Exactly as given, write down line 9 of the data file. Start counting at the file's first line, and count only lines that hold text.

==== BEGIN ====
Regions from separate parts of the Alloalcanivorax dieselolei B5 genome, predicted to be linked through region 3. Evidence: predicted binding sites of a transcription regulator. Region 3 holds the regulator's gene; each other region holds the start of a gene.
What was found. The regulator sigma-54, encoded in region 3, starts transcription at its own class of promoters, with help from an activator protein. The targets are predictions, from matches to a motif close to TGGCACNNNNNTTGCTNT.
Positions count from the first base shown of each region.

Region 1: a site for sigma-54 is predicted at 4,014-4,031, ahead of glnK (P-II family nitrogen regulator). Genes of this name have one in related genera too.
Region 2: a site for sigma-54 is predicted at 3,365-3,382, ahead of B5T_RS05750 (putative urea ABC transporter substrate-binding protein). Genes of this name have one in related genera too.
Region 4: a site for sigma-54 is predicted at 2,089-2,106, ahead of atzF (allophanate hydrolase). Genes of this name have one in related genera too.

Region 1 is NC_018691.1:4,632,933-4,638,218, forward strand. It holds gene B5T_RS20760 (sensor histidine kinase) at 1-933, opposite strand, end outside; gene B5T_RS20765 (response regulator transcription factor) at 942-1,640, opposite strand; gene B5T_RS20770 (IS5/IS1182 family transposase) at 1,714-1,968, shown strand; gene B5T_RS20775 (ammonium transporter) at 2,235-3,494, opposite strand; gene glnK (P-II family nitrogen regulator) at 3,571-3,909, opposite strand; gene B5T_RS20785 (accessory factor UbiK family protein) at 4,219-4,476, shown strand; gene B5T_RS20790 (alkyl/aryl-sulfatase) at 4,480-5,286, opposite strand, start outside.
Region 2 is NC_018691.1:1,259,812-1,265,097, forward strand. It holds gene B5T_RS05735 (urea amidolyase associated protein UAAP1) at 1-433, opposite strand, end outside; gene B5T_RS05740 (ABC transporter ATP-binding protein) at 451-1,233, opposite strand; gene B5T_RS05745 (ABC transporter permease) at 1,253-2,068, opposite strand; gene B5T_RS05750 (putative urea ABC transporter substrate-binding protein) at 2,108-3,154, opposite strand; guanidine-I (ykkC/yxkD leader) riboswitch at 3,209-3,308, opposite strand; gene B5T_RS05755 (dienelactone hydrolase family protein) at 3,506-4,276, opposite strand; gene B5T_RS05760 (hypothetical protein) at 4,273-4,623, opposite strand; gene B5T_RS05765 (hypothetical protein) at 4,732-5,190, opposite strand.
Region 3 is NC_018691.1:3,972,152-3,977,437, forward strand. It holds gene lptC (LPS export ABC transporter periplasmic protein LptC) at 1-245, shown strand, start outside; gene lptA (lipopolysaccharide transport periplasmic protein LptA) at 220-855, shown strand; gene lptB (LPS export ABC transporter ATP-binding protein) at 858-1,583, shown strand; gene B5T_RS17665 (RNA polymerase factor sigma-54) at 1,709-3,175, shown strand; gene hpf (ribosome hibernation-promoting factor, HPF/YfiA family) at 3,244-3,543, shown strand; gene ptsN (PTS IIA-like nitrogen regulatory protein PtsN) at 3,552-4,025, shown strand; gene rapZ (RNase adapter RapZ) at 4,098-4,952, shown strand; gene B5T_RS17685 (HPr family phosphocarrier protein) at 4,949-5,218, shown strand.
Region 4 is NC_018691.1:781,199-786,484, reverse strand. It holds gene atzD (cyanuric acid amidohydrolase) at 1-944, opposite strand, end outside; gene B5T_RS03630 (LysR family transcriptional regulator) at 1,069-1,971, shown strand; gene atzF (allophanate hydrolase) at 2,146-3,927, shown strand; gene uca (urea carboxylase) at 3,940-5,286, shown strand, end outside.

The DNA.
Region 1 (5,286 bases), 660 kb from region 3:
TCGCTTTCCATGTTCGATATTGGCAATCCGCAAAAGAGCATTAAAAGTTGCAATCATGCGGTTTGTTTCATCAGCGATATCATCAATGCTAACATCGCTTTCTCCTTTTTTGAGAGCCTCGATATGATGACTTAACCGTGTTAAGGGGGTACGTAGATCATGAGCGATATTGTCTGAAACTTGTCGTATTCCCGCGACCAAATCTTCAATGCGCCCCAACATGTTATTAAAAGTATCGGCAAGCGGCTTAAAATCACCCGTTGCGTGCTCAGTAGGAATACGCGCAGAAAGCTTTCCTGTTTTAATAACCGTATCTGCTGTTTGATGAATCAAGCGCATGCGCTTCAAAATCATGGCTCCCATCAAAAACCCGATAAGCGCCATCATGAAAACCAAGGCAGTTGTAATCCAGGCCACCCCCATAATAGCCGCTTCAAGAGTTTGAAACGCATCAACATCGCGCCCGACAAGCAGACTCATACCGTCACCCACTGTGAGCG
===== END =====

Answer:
Region 3 is NC_018691.1:3,972,152-3,977,437, forward strand. It holds gene lptC (LPS export ABC transporter periplasmic protein LptC) at 1-245, shown strand, start outside; gene lptA (lipopolysaccharide transport periplasmic protein LptA) at 220-855, shown strand; gene lptB (LPS export ABC transporter ATP-binding protein) at 858-1,583, shown strand; gene B5T_RS17665 (RNA polymerase factor sigma-54) at 1,709-3,175, shown strand; gene hpf (ribosome hibernation-promoting factor, HPF/YfiA family) at 3,244-3,543, shown strand; gene ptsN (PTS IIA-like nitrogen regulatory protein PtsN) at 3,552-4,025, shown strand; gene rapZ (RNase adapter RapZ) at 4,098-4,952, shown strand; gene B5T_RS17685 (HPr family phosphocarrier protein) at 4,949-5,218, shown strand.